Damning report details antisemitism within NUS

Incidents including a student leader using the words ‘the final solution’ left Jewish students feeling like ‘pariahs’ within the UK student body

一月 12, 2023
Source: iStock

The UK’s National Union of Students (NUS) has not been a welcoming place for Jewish people for “at least a decade”, according to an independent report that identifies numerous incidents of antisemitism within the organisation.

Rebecca Tuck KC’s investigation into the national body found that students were subjected to “harassment” and “discriminatory stereotyping” because they were Jewish, contrary to the NUS’ obligations under the Equality Act and its own code of conduct.

The NUS has long been dogged by accusations of hostility towards Jewish students, culminating in the Westminster government suspending all relations with it and the sacking of its president last year. It has pledged to implement the recommendations contained in the report in full.

In one incident, Ms Tuck describes how a member of the national executive committee was heard using the words “the final solution” at a meeting about Jewish representation on a committee, and then refusing to retract the statement despite the connotations to the Holocaust being pointed out.

“Jewish students attending NUS conferences have felt unwelcome and on occasion even afraid for their physical safety,” says the report – based on interviews with 50 individuals and groups.

It details how Jewish students’ experiences left them “personally shaking and almost in tears” and in “a state of significant distress”.

“Numerous accounts have been given to me of students being identified as ‘a Jew’, then being treated as a pariah at NUS events – subject to rooms ‘going quiet’ when they walk in, conversations abruptly ceasing, being whispered about and stared at,” Ms Tuck writes.

At a “liberation conference” in 2022, a rapper known as Lowkey was invited to perform despite concerns raised by Jewish students about his comments about 9/11 conspiracy theories and the fact he had said the Jewish heritage of Ukrainian president Volodymyr Zelensky was being “weaponised”.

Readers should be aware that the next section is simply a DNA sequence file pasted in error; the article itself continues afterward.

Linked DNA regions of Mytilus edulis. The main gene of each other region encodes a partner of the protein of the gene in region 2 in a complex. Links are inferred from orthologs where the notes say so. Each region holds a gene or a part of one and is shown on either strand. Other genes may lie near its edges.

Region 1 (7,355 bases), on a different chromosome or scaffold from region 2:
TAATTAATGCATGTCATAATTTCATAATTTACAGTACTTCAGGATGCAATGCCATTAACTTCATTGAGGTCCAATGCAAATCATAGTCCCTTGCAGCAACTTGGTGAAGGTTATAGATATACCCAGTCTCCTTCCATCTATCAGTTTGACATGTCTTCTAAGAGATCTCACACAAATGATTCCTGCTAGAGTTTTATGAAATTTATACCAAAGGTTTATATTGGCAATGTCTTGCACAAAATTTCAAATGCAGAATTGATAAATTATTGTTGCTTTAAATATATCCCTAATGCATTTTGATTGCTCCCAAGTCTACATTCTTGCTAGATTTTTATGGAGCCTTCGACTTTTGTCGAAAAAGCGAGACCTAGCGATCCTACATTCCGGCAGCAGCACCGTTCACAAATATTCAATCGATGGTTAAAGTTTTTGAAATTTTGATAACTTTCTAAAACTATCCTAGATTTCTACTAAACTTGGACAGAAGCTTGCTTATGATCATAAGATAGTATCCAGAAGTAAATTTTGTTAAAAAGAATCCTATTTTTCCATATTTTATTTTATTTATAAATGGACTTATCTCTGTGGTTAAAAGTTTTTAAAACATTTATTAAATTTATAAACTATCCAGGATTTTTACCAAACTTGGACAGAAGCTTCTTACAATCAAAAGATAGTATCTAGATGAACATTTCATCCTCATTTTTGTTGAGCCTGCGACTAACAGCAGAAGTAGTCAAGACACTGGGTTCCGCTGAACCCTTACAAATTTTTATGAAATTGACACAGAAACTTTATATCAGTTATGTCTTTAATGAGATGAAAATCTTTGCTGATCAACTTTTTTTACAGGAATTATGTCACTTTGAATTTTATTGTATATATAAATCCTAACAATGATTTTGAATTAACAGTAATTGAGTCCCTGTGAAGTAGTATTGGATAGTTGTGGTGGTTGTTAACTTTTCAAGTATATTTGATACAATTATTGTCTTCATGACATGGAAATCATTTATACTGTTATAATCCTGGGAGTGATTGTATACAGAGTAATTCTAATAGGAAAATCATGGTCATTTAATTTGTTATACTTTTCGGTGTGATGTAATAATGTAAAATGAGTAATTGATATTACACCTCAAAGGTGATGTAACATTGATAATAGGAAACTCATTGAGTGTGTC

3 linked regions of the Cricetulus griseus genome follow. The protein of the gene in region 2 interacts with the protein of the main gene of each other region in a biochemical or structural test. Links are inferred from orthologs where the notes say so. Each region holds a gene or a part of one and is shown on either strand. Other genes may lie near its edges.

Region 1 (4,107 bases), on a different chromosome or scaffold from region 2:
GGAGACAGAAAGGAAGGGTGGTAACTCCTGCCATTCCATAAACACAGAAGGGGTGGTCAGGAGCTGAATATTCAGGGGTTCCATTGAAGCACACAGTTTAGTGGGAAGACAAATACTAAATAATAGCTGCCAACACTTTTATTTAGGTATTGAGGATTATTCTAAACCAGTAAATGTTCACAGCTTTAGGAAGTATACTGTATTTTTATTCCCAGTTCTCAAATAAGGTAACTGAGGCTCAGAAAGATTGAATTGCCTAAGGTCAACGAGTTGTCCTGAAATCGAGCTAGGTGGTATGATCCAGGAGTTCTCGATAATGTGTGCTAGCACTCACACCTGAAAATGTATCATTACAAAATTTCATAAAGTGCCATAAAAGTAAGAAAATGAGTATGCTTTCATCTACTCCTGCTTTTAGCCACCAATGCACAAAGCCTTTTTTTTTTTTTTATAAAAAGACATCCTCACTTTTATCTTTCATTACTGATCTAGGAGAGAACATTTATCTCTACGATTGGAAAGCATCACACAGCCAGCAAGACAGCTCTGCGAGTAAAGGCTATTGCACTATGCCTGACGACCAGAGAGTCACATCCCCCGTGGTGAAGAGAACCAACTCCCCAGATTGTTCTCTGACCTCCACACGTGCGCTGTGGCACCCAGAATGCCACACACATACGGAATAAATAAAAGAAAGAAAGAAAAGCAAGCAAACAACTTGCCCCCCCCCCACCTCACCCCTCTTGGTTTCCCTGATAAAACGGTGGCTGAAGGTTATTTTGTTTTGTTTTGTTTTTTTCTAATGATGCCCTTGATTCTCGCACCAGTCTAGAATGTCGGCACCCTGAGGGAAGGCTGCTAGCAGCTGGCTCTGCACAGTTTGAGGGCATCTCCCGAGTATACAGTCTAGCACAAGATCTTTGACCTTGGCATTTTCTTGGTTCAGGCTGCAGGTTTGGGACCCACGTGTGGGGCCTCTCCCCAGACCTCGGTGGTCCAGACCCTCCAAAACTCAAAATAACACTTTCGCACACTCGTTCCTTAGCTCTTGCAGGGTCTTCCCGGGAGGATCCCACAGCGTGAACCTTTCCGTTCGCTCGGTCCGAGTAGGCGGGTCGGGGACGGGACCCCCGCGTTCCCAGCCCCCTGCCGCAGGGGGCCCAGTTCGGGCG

Before Lowkey withdrew from the event, NUS officers suggested that students who objected to the performance avoid it by sitting in another room, comments that were “entirely inappropriate and unsatisfactory”, Ms Tuck writes.

Statements made by NUS officers and candidates for election that were perceived as hostile by Jewish students often stemmed from their pro-Palestinian advocacy, which, on occasion, “crossed the line and amounted to antisemitism”, the report says.

NUS called the findings a “detailed and shocking account of antisemitism within the student movement” and published an action plan covering five key areas of work where it planned to change.

However, the Tuck report points out that the findings of previous investigations into antisemitism within NUS had mostly been ignored, in part because of its “short institutional memory”, with key documents deleted within a short time frame.

Reacting to the report’s publication, Joel Rosen, the president of the Union of Jewish Students, said that it “set out in granular detail how NUS has failed generations of Jewish students”.

“It is a searing indictment of anti-Jewish racism at the heart of student politics. It confirms that Jewish students faced harassment and discrimination and that complaints of antisemitism were dismissed and disregarded,” he added, while calling for the findings to be translated into “meaningful and immediate action”.

The NUS said it was “committed to ensuring that Jewish students feel safe and welcome in every corner of our movement”.

Among the actions it has pledged to carry out include reinstating Jewish representation on key committees, training for staff and elected officials and introducing an external speakers policy. This will be overseen by a new advisory panel for the next five years.

Ms Tuck writes that she hopes her recommendations will “move debates about Israel/Palestine in a more nuanced, respectful direction, and that in turn this will make NUS a less hostile environment for Jews – and hopefully – eventually even a welcoming one”.




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Reader's comments (1)

Will anything change? I doubt it. This seems to be an ongoing problem in the NUS. Fine words, but no action. Disgraceful.